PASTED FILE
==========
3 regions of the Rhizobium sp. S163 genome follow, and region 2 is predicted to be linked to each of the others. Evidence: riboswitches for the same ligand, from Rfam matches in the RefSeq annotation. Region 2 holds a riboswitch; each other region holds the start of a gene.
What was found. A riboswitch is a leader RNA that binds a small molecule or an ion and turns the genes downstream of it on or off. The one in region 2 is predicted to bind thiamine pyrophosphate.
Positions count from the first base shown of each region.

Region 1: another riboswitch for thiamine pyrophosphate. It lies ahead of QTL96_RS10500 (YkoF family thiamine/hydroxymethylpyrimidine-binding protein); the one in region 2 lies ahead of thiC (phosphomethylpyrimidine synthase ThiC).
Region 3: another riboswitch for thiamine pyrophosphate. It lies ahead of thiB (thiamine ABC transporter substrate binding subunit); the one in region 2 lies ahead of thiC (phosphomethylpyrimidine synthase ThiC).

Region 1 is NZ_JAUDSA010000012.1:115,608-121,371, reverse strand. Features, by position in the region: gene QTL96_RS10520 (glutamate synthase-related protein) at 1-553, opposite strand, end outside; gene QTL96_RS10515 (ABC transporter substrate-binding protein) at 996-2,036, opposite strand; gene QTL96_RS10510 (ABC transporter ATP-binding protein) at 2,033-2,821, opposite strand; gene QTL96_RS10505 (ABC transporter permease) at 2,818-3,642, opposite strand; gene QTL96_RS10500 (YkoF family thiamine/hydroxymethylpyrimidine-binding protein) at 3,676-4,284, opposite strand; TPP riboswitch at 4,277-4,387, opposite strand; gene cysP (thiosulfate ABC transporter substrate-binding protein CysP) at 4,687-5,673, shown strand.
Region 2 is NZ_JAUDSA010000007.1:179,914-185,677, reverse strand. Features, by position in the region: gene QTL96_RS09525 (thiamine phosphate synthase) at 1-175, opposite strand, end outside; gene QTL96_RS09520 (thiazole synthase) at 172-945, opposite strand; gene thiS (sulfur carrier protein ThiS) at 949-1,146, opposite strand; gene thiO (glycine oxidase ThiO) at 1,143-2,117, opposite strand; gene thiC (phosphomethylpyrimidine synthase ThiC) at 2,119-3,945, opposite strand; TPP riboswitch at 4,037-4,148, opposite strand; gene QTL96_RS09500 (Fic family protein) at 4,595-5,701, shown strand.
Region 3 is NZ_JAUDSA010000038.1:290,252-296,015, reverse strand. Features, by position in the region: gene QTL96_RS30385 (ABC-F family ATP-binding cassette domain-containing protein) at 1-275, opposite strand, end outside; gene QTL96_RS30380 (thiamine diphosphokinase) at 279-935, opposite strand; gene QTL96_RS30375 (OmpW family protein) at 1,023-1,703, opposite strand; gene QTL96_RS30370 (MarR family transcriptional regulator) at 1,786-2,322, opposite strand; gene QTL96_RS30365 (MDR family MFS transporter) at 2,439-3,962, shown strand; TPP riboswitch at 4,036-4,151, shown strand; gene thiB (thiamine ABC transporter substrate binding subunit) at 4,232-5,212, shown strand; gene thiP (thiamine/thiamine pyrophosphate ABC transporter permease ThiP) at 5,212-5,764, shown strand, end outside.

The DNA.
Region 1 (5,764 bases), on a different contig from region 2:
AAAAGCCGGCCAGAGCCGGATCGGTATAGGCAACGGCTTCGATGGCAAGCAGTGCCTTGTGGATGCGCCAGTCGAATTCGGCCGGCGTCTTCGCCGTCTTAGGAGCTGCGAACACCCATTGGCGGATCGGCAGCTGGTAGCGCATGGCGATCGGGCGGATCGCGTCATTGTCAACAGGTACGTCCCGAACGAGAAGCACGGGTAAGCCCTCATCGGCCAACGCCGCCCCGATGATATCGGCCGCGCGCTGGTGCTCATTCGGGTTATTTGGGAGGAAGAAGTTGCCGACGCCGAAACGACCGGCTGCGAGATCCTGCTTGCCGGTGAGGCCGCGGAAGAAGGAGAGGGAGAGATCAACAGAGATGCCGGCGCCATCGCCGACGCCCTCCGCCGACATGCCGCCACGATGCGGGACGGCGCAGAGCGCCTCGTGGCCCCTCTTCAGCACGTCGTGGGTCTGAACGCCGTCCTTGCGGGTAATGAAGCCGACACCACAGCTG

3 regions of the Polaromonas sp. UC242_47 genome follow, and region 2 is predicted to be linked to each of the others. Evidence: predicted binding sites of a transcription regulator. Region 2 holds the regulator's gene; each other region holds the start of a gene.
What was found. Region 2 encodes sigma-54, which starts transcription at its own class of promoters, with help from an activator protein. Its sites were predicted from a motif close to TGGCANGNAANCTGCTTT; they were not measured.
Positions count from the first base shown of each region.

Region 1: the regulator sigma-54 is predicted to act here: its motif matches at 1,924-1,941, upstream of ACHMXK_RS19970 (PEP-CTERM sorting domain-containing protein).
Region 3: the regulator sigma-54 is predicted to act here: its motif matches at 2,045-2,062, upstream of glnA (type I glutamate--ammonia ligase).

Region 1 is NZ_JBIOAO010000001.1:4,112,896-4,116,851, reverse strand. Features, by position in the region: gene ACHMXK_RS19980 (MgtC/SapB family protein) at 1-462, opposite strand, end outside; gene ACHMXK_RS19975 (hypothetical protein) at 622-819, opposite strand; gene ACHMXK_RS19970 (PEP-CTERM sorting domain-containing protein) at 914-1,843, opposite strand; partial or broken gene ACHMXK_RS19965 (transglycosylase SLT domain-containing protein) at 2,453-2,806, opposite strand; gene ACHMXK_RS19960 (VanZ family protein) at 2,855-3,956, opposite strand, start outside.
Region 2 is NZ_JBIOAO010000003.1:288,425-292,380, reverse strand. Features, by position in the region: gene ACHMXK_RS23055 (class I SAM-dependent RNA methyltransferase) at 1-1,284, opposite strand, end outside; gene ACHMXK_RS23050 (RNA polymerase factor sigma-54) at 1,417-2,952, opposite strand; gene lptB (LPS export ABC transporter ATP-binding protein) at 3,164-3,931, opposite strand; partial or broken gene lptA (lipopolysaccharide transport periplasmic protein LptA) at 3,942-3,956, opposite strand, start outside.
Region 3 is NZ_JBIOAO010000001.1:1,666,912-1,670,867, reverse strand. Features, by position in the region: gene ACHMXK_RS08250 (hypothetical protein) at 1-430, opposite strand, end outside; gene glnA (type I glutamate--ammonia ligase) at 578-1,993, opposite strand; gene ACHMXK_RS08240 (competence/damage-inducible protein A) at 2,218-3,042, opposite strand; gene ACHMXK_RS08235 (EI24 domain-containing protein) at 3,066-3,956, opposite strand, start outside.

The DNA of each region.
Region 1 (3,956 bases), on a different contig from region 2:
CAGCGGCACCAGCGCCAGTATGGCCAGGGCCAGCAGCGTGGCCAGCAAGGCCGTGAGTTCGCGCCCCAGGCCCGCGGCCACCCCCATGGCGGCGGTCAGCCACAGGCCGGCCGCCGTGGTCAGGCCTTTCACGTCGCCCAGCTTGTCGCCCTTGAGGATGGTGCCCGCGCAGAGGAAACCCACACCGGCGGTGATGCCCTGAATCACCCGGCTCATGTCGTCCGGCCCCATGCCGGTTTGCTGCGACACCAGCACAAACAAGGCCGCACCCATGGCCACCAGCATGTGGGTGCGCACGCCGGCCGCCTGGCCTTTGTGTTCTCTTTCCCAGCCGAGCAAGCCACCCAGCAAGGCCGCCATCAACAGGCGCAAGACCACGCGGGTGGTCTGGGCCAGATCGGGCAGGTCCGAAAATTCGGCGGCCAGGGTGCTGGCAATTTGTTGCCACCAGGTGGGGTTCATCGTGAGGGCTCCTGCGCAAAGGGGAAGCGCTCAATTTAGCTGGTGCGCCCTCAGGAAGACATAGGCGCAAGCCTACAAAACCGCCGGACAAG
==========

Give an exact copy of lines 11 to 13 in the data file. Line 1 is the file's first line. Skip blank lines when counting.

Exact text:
AAAAGCCGGCCAGAGCCGGATCGGTATAGGCAACGGCTTCGATGGCAAGCAGTGCCTTGTGGATGCGCCAGTCGAATTCGGCCGGCGTCTTCGCCGTCTTAGGAGCTGCGAACACCCATTGGCGGATCGGCAGCTGGTAGCGCATGGCGATCGGGCGGATCGCGTCATTGTCAACAGGTACGTCCCGAACGAGAAGCACGGGTAAGCCCTCATCGGCCAACGCCGCCCCGATGATATCGGCCGCGCGCTGGTGCTCATTCGGGTTATTTGGGAGGAAGAAGTTGCCGACGCCGAAACGACCGGCTGCGAGATCCTGCTTGCCGGTGAGGCCGCGGAAGAAGGAGAGGGAGAGATCAACAGAGATGCCGGCGCCATCGCCGACGCCCTCCGCCGACATGCCGCCACGATGCGGGACGGCGCAGAGCGCCTCGTGGCCCCTCTTCAGCACGTCGTGGGTCTGAACGCCGTCCTTGCGGGTAATGAAGCCGACACCACAGCTG

3 regions of the Polaromonas sp. UC242_47 genome follow, and region 2 is predicted to be linked to each of the others. Evidence: predicted binding sites of a transcription regulator. Region 2 holds the regulator's gene; each other region holds the start of a gene.
What was found. Region 2 encodes sigma-54, which starts transcription at its own class of promoters, with help from an activator protein. Its sites were predicted from a motif close to TGGCANGNAANCTGCTTT; they were not measured.